The Disney Pixar Brave video game must have had archery, but again, I didn’t play it. Seeing how its target audience is skewed young, I can’t imagine the archery would be difficult.

By the way, one of the most accurate portrayals of archery in any form of media is in the Disney Pixar movie Brave.

The tournament scene in Brave shows all the wrong ways to shoot a bow (the suitors/competitors). When heroine Merida shoots, she does so the right way. The high-speed, slow-motion shot of her last arrow flight is a thing of beauty. CGI perfection.

Read Jim McQuarrie’s story about Brave for a complete breakdown of how the movie got archery “right.”

Bungie recently announced that bows will be introduced in the Destiny 2:  Forsaken DLC. I haven’t touched Destiny 2 since the Curse of Osiris DLC dropped in December 2017, but I may come back to try out Bungie’s idea of archery.

Some may ask why put bows in a pew-pew, space magic game? Eh, why not? I used to make fun of the Hunter’s throwing knife, that old Untouchables movie quote about bringing a knife to a gunfight. Then I started using the throwing knife. It didn’t take me long to love my Hunter’s throwing knives. I hated NOT having a throwing knife when I switched classes.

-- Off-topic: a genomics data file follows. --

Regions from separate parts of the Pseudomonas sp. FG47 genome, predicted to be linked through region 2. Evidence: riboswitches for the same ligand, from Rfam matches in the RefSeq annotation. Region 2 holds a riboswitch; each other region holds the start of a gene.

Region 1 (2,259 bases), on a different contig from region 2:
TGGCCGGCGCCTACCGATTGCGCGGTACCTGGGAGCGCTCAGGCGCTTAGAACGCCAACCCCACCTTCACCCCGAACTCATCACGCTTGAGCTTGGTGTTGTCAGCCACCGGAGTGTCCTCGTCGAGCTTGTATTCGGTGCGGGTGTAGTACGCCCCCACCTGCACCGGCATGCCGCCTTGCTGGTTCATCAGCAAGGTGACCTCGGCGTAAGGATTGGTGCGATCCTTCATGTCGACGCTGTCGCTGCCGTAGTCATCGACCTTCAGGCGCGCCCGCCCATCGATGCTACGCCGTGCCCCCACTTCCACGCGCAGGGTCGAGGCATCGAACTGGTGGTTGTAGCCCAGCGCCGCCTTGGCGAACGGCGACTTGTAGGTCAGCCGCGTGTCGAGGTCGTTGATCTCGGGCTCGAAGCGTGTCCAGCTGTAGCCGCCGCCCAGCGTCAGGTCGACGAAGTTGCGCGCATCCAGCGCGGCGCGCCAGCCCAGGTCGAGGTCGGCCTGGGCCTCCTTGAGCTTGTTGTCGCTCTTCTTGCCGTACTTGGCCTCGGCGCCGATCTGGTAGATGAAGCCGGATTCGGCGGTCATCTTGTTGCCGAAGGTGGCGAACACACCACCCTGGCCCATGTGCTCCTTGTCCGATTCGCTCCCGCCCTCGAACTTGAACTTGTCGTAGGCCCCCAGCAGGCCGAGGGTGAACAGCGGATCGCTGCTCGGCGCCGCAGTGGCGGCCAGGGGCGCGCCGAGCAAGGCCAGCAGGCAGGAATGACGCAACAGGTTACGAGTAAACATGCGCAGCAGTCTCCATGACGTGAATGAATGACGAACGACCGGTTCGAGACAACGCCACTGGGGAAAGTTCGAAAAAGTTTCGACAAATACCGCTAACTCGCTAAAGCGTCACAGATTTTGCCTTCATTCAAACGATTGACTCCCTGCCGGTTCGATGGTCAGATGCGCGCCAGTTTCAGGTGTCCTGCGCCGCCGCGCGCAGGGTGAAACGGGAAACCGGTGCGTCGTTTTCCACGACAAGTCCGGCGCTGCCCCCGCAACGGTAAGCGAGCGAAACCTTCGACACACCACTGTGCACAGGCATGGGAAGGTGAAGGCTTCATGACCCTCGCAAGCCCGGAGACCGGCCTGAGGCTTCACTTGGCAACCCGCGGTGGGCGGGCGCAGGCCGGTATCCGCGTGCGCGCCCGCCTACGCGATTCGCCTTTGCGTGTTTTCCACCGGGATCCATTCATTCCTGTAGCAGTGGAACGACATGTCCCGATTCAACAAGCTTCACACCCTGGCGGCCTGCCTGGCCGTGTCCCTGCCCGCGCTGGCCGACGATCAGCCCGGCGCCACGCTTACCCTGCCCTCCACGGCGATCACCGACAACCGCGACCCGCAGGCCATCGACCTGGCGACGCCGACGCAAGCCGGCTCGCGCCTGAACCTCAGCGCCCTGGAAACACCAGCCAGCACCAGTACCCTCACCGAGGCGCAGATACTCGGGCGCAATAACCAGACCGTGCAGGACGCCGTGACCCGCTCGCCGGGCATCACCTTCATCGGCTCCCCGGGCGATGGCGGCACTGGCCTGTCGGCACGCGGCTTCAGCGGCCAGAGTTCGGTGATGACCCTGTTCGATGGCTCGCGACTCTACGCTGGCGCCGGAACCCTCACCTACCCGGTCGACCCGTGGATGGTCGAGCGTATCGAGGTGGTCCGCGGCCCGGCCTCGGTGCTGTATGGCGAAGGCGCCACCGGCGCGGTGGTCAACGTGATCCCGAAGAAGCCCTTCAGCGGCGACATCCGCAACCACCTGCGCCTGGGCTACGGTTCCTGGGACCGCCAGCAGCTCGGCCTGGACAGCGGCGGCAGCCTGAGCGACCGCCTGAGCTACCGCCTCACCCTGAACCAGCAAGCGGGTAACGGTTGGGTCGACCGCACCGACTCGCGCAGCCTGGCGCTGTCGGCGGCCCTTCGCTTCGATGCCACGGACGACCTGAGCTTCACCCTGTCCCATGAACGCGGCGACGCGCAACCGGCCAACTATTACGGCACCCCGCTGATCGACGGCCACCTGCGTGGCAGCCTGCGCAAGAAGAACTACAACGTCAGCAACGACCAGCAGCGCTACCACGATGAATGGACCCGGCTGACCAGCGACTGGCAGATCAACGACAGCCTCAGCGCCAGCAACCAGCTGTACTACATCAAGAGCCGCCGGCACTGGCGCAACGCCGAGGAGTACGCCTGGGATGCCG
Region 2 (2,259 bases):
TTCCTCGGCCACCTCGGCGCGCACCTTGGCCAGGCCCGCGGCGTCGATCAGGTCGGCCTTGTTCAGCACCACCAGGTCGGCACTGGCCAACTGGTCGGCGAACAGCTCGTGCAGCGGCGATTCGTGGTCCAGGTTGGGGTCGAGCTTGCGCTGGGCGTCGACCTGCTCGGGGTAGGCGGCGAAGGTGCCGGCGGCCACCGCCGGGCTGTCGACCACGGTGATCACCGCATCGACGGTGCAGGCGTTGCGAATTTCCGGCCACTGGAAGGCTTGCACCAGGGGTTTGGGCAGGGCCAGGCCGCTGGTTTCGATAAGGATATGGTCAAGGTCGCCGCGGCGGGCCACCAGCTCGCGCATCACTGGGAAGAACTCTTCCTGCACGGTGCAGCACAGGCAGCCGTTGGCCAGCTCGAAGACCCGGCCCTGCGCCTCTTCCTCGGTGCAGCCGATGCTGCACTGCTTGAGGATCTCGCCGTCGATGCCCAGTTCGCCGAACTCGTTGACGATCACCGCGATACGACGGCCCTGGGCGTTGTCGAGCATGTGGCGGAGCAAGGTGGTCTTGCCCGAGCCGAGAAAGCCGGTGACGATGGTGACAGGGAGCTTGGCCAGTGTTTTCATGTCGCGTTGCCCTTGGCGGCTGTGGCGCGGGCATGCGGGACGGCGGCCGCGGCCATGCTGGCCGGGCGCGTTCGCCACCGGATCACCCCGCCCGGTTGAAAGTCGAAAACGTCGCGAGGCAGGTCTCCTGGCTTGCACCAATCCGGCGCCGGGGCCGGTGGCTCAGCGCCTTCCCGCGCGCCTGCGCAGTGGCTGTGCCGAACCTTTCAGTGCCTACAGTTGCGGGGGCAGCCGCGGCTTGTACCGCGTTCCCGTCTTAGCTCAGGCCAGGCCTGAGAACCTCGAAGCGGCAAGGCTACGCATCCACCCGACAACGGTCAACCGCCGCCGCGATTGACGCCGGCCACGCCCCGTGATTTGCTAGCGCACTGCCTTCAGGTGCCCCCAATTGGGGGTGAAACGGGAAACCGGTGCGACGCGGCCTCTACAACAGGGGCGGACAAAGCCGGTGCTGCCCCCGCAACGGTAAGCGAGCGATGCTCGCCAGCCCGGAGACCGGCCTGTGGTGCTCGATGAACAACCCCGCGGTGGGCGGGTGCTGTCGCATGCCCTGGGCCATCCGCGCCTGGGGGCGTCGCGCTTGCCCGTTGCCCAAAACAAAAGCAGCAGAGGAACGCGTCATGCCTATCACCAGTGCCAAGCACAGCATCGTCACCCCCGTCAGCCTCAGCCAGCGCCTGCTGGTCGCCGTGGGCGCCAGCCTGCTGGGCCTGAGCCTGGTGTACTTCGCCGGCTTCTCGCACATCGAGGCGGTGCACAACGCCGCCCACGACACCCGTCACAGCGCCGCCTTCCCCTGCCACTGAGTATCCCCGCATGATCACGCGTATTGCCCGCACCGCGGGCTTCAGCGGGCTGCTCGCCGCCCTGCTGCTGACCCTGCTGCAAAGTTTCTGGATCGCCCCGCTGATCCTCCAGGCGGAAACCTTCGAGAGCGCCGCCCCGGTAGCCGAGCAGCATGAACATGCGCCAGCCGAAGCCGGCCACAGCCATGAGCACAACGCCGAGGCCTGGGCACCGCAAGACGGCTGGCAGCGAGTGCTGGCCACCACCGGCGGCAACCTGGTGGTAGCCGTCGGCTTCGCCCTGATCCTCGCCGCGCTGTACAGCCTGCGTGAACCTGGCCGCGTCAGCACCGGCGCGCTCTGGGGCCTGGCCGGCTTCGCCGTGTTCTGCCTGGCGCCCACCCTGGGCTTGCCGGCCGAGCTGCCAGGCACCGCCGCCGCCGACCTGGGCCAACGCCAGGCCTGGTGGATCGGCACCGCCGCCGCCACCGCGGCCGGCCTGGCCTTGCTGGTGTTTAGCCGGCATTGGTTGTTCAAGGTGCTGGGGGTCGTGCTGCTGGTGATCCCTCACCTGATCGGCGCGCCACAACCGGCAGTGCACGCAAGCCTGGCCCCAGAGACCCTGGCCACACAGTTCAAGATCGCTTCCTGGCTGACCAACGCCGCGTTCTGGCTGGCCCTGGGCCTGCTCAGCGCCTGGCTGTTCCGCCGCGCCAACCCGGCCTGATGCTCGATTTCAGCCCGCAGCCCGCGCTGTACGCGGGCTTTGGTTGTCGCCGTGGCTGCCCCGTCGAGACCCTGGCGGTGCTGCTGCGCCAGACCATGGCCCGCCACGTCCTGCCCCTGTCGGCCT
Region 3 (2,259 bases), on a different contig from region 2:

For all of the criticism that Destiny 1 and 2 receive, Bungie does the shooting mechanics right. Having an archaic weapon system like bows in Destiny 2 could be just as much fun as having throwing knives in a space magic, energy-weapon world. Because video game archery should be fun.

Real life archery should be treated like a martial art or learning a musical instrument. A novice can learn the basics but then spend a lifetime “mastering” their art form. Any long-time martial artist or musician will admit there’s always something that can be improved. Clearly, even after 10 years of practice, I have much to learn about archery.

So, if archery in video games is nothing like real life, I can live with that. After a frustrating day of archery practice (I did mention how frustra…, NVM), I can sate my archery fix in video games.

And, who knows? Video game archery might encourage virtual archers to get off their couches and go to their local archery club and pick up a real bow. More archery for everyone is always a good thing.

…Then those newbie archers will know my pain. The pain of that one arrow that went way, WAY over there, completely missing its mark…

If you’re interested, you can find an archery club here.